Today’s artists and designers who work in three-dimensions have a wonderful array of computer-based tools and processes at their disposal. What started as an expensive and highly specialized way to build prototypes and speculative models has evolved into a normal means of production…even a commonplace desktop tool.
As with most things in this digital age there are many variations and special versions of these processes but they all fit generally into three categories: milling, sintering and printing. All three start with an artist/designer creating a 3-D computer model of an object. That model is loaded into the controlling computer for one of these machines and the machine then produces whatever was designed. The entire process is similar to writing a word-based document and then sending it to the printer on your desktop. It is similar but infinitely more complex because the end product exists in three dimensions.
3-D printing is the most recently developed of the processes we are discussing in this series. It commonly uses “ink” made of a sticky material that dries quickly when exposed to air or a thermal-based material that flows when heated but solidifies as it cools. In some printers the ink stays pliable until it is hardened by exposure to ultra-violet light. The print head is a tiny nozzle that moves on an x and y axis. The entire print head carriage moves slowly and carefully upward. Points and lines are “printed” and then the carriage moves slightly upward. More points and lines are printed and the process repeats itself until the entire object is complete. This is an additive process like laser sintering but not nearly as accurate and detailed. Laser sintering builds its forms using layers of microscopic dust fused in place and supported during the entire process. 3-D printing, on the other hand, relies on coarse and viscous materials that need to support themselves. Although it is currently not as refined as sintering the technology of 3-D printing is improving at a rapid pace and the quality gap between it and sintering is quickly disappearing.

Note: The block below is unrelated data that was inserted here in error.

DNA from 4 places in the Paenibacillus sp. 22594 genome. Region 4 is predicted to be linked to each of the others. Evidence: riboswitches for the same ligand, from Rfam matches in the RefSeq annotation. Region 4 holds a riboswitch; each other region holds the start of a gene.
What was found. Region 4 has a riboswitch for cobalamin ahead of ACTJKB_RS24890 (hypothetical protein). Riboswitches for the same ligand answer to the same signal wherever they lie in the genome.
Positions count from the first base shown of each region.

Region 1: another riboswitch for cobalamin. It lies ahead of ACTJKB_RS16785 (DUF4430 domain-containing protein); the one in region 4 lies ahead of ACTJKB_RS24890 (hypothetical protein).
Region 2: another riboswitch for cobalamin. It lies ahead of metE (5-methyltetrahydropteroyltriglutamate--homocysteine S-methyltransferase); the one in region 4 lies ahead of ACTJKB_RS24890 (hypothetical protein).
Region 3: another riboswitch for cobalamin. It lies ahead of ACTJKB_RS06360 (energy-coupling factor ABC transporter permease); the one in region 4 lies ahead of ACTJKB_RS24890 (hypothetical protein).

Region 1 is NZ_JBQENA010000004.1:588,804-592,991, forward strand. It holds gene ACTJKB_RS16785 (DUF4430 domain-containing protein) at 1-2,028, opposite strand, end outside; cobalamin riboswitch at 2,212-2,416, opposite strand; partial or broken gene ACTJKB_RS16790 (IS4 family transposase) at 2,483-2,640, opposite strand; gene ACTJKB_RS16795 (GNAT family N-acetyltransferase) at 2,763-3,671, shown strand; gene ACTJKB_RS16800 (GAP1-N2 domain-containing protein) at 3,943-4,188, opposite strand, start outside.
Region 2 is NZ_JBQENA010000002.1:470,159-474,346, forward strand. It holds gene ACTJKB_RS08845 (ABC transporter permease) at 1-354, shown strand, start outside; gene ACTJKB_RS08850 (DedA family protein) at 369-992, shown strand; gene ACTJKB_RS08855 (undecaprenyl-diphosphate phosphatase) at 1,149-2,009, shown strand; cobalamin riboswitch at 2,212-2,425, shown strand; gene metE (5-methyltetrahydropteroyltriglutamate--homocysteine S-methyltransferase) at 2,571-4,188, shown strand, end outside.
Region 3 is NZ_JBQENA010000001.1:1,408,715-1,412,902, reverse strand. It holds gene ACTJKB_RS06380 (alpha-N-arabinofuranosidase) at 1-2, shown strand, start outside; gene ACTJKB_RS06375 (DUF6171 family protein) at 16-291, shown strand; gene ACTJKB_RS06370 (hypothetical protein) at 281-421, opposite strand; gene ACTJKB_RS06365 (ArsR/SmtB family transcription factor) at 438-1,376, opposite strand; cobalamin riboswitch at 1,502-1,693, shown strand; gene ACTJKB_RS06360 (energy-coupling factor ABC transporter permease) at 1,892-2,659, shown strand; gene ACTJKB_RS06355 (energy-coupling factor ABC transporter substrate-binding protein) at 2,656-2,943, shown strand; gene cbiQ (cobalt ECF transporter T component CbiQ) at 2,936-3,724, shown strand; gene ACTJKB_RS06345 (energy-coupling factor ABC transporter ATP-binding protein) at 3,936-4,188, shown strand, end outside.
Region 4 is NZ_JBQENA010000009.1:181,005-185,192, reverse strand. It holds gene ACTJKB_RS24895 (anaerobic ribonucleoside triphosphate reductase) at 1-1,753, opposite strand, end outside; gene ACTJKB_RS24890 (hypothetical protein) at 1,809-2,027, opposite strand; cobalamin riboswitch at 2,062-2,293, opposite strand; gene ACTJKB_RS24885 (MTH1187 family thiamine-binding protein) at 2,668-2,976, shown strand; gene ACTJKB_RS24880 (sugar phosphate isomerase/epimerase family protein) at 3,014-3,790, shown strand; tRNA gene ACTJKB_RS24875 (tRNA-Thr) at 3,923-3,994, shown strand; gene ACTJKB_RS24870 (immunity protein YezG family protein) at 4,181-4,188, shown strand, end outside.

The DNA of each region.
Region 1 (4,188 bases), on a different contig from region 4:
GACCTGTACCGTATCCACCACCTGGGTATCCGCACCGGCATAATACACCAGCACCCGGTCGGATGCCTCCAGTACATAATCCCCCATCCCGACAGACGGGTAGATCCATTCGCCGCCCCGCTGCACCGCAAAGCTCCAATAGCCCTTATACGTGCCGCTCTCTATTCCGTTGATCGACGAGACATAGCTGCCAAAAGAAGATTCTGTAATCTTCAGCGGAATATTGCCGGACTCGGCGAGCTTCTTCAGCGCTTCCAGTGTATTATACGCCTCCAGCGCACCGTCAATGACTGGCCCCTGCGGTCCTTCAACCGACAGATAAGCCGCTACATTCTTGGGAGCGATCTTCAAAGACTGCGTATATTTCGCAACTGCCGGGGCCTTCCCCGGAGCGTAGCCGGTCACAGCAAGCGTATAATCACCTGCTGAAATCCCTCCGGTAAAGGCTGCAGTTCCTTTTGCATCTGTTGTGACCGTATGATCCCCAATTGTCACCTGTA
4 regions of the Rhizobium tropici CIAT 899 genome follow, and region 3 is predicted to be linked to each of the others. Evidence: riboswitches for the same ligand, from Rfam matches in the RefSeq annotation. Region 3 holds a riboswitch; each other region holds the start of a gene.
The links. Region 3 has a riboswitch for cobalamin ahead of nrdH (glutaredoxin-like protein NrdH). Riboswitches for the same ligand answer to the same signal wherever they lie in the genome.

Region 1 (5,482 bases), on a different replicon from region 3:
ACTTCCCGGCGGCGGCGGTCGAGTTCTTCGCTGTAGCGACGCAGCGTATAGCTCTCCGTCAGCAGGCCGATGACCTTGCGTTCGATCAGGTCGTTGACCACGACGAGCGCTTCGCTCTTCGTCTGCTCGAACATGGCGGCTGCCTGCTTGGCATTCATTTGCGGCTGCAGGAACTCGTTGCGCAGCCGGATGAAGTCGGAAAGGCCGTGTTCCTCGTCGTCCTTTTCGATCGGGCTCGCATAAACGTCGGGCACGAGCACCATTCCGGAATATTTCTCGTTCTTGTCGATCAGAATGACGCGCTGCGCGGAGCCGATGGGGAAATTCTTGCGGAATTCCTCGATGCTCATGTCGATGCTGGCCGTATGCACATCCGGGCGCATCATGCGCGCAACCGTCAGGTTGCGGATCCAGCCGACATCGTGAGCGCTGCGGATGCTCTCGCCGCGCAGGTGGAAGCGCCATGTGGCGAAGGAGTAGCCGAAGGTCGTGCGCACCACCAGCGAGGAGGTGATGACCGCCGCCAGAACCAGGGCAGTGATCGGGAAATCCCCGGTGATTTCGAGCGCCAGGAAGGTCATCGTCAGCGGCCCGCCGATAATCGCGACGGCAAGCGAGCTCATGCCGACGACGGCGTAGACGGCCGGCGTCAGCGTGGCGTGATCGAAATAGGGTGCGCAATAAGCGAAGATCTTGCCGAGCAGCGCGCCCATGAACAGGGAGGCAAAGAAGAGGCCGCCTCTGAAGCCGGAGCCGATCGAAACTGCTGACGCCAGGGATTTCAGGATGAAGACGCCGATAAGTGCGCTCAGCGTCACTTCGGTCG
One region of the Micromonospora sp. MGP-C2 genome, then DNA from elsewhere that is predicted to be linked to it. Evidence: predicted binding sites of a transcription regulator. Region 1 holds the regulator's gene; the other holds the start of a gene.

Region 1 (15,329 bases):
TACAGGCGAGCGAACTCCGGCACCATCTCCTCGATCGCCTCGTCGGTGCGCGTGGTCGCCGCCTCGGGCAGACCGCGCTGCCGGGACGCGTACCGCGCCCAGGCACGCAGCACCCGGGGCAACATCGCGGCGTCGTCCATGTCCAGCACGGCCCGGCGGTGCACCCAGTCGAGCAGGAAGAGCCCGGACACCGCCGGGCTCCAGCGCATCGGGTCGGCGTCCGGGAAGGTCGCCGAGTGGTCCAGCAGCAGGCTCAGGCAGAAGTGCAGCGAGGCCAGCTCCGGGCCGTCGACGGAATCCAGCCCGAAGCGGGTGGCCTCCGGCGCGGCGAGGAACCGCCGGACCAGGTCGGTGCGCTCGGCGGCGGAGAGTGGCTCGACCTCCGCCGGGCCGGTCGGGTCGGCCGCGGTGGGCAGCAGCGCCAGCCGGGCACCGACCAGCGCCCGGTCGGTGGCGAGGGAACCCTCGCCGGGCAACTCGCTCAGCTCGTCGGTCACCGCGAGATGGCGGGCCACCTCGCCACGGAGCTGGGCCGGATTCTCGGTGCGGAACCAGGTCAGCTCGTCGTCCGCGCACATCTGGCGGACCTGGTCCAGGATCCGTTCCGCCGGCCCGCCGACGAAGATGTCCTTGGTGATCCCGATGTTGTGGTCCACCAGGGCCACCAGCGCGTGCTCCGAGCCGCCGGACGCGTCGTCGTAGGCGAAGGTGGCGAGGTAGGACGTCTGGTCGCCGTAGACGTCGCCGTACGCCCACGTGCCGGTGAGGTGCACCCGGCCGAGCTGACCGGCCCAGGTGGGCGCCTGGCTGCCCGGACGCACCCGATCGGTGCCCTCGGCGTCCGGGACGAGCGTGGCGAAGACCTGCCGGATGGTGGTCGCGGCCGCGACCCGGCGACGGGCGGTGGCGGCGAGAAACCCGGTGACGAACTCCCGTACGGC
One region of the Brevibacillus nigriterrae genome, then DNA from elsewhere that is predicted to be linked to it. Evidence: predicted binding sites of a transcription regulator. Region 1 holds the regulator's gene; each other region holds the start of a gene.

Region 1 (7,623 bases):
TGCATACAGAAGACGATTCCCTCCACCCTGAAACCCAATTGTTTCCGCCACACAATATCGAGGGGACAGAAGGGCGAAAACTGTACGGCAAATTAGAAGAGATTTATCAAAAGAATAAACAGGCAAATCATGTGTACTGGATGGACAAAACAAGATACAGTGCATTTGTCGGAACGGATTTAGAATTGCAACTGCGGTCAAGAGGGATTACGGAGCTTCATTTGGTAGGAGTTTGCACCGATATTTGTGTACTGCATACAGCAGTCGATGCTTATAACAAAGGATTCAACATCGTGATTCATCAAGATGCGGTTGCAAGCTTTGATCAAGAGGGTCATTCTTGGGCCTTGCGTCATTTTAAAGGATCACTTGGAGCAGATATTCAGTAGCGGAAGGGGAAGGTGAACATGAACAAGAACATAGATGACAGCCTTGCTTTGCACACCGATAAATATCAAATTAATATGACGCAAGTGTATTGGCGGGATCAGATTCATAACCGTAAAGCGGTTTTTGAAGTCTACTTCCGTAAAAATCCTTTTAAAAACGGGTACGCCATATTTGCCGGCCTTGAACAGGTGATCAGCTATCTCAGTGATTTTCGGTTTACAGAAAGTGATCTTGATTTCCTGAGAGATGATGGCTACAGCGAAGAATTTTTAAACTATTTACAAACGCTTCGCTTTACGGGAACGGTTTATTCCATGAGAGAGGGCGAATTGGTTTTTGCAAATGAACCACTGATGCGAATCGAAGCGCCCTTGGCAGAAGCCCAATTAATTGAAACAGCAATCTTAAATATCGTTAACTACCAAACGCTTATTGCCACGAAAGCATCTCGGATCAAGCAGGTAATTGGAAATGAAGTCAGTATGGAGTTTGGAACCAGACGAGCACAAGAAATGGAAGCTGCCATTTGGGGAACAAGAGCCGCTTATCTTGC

The advantages of 3-D printing are cost and accessibility. These devices are becoming commonplace and the prices – for the printers and the finished objects – are very attractive.
At this time there are several national chain stores that offer access to printers in their local stores. Artists can design an object on their personal computer and then bring the digital file to the store to have it printed. There are also resources online that will accept digital files and turn them into finished objects.
Here is a link to shapeways.com where you can have a digital file printed in 3-D.
This is a link to Autodesk. They have free software you can use to make a digital model suitable for any of the three processes we have discussed.
Here is a link to MakerBot, a popular consumer grade desktop 3-D printer.
As I mentioned in the opening paragraph, if you want to design imaginative objects and then actually hold those objects in your hands, this is a great time to be working. You have wonderful tools and processes at your disposal.